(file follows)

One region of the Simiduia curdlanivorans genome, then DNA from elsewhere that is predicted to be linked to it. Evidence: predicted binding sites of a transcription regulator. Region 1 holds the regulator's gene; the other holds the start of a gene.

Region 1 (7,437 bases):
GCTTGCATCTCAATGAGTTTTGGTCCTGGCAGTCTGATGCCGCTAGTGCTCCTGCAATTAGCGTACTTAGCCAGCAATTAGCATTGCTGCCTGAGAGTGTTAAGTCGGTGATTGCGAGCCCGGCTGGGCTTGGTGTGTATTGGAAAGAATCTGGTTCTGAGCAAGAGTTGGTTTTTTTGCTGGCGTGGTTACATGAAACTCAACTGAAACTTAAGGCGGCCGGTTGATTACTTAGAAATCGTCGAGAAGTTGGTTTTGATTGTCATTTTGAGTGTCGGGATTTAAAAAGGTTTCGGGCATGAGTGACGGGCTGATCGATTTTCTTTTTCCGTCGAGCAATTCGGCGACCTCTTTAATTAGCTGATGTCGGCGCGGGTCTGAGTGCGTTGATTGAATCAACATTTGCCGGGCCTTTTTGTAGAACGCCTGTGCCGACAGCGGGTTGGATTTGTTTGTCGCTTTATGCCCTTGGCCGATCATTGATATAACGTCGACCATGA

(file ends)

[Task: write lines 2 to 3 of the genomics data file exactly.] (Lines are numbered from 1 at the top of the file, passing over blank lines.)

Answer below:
Region 1 (7,437 bases):
GCTTGCATCTCAATGAGTTTTGGTCCTGGCAGTCTGATGCCGCTAGTGCTCCTGCAATTAGCGTACTTAGCCAGCAATTAGCATTGCTGCCTGAGAGTGTTAAGTCGGTGATTGCGAGCCCGGCTGGGCTTGGTGTGTATTGGAAAGAATCTGGTTCTGAGCAAGAGTTGGTTTTTTTGCTGGCGTGGTTACATGAAACTCAACTGAAACTTAAGGCGGCCGGTTGATTACTTAGAAATCGTCGAGAAGTTGGTTTTGATTGTCATTTTGAGTGTCGGGATTTAAAAAGGTTTCGGGCATGAGTGACGGGCTGATCGATTTTCTTTTTCCGTCGAGCAATTCGGCGACCTCTTTAATTAGCTGATGTCGGCGCGGGTCTGAGTGCGTTGATTGAATCAACATTTGCCGGGCCTTTTTGTAGAACGCCTGTGCCGACAGCGGGTTGGATTTGTTTGTCGCTTTATGCCCTTGGCCGATCATTGATATAACGTCGACCATGA